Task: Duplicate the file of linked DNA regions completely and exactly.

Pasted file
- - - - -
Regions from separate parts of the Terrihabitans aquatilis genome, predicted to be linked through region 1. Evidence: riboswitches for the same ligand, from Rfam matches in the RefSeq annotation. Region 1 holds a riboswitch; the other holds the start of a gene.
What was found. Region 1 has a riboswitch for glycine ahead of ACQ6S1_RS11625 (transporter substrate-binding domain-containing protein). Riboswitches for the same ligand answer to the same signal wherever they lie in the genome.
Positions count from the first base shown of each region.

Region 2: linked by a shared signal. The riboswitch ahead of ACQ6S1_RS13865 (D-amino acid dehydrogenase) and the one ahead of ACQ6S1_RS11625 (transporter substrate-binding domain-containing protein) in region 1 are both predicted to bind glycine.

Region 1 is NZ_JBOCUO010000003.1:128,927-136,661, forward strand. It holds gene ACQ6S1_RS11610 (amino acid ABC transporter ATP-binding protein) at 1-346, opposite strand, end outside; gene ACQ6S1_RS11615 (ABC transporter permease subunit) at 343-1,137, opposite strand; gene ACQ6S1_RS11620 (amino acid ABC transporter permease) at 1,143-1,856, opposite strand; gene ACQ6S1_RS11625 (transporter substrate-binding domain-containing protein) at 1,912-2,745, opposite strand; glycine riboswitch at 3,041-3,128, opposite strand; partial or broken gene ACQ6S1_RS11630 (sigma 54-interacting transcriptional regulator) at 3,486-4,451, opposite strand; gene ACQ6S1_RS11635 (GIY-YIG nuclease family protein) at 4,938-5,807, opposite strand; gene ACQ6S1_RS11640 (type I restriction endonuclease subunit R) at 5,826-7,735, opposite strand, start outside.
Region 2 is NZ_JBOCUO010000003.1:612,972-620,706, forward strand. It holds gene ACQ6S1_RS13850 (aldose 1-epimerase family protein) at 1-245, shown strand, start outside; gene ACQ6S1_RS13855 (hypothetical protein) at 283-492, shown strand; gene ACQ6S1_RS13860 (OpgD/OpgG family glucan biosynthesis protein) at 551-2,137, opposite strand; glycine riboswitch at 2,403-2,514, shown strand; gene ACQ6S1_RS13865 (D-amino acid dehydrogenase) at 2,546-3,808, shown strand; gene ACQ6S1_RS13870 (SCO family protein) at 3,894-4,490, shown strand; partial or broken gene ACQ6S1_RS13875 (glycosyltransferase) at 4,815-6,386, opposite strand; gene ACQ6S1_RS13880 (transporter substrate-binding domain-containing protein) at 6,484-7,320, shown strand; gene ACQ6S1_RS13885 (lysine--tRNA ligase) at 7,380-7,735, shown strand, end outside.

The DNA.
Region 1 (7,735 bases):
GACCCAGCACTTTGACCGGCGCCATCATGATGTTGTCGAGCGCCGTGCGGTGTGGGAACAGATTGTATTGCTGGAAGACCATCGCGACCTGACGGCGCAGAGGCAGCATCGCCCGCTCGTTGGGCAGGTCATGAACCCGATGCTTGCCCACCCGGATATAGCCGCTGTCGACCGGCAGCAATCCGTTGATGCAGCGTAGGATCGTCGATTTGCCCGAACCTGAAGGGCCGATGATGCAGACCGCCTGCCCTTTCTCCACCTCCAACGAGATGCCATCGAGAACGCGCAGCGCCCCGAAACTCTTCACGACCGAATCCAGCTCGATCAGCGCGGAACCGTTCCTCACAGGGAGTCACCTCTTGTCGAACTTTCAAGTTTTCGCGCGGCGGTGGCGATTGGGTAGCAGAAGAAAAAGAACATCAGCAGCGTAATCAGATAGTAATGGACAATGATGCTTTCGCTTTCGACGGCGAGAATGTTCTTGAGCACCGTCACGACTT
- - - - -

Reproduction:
Regions from separate parts of the Terrihabitans aquatilis genome, predicted to be linked through region 1. Evidence: riboswitches for the same ligand, from Rfam matches in the RefSeq annotation. Region 1 holds a riboswitch; the other holds the start of a gene.
What was found. Region 1 has a riboswitch for glycine ahead of ACQ6S1_RS11625 (transporter substrate-binding domain-containing protein). Riboswitches for the same ligand answer to the same signal wherever they lie in the genome.
Positions count from the first base shown of each region.

Region 2: linked by a shared signal. The riboswitch ahead of ACQ6S1_RS13865 (D-amino acid dehydrogenase) and the one ahead of ACQ6S1_RS11625 (transporter substrate-binding domain-containing protein) in region 1 are both predicted to bind glycine.

Region 1 is NZ_JBOCUO010000003.1:128,927-136,661, forward strand. It holds gene ACQ6S1_RS11610 (amino acid ABC transporter ATP-binding protein) at 1-346, opposite strand, end outside; gene ACQ6S1_RS11615 (ABC transporter permease subunit) at 343-1,137, opposite strand; gene ACQ6S1_RS11620 (amino acid ABC transporter permease) at 1,143-1,856, opposite strand; gene ACQ6S1_RS11625 (transporter substrate-binding domain-containing protein) at 1,912-2,745, opposite strand; glycine riboswitch at 3,041-3,128, opposite strand; partial or broken gene ACQ6S1_RS11630 (sigma 54-interacting transcriptional regulator) at 3,486-4,451, opposite strand; gene ACQ6S1_RS11635 (GIY-YIG nuclease family protein) at 4,938-5,807, opposite strand; gene ACQ6S1_RS11640 (type I restriction endonuclease subunit R) at 5,826-7,735, opposite strand, start outside.
Region 2 is NZ_JBOCUO010000003.1:612,972-620,706, forward strand. It holds gene ACQ6S1_RS13850 (aldose 1-epimerase family protein) at 1-245, shown strand, start outside; gene ACQ6S1_RS13855 (hypothetical protein) at 283-492, shown strand; gene ACQ6S1_RS13860 (OpgD/OpgG family glucan biosynthesis protein) at 551-2,137, opposite strand; glycine riboswitch at 2,403-2,514, shown strand; gene ACQ6S1_RS13865 (D-amino acid dehydrogenase) at 2,546-3,808, shown strand; gene ACQ6S1_RS13870 (SCO family protein) at 3,894-4,490, shown strand; partial or broken gene ACQ6S1_RS13875 (glycosyltransferase) at 4,815-6,386, opposite strand; gene ACQ6S1_RS13880 (transporter substrate-binding domain-containing protein) at 6,484-7,320, shown strand; gene ACQ6S1_RS13885 (lysine--tRNA ligase) at 7,380-7,735, shown strand, end outside.

The DNA.
Region 1 (7,735 bases):
GACCCAGCACTTTGACCGGCGCCATCATGATGTTGTCGAGCGCCGTGCGGTGTGGGAACAGATTGTATTGCTGGAAGACCATCGCGACCTGACGGCGCAGAGGCAGCATCGCCCGCTCGTTGGGCAGGTCATGAACCCGATGCTTGCCCACCCGGATATAGCCGCTGTCGACCGGCAGCAATCCGTTGATGCAGCGTAGGATCGTCGATTTGCCCGAACCTGAAGGGCCGATGATGCAGACCGCCTGCCCTTTCTCCACCTCCAACGAGATGCCATCGAGAACGCGCAGCGCCCCGAAACTCTTCACGACCGAATCCAGCTCGATCAGCGCGGAACCGTTCCTCACAGGGAGTCACCTCTTGTCGAACTTTCAAGTTTTCGCGCGGCGGTGGCGATTGGGTAGCAGAAGAAAAAGAACATCAGCAGCGTAATCAGATAGTAATGGACAATGATGCTTTCGCTTTCGACGGCGAGAATGTTCTTGAGCACCGTCACGACTT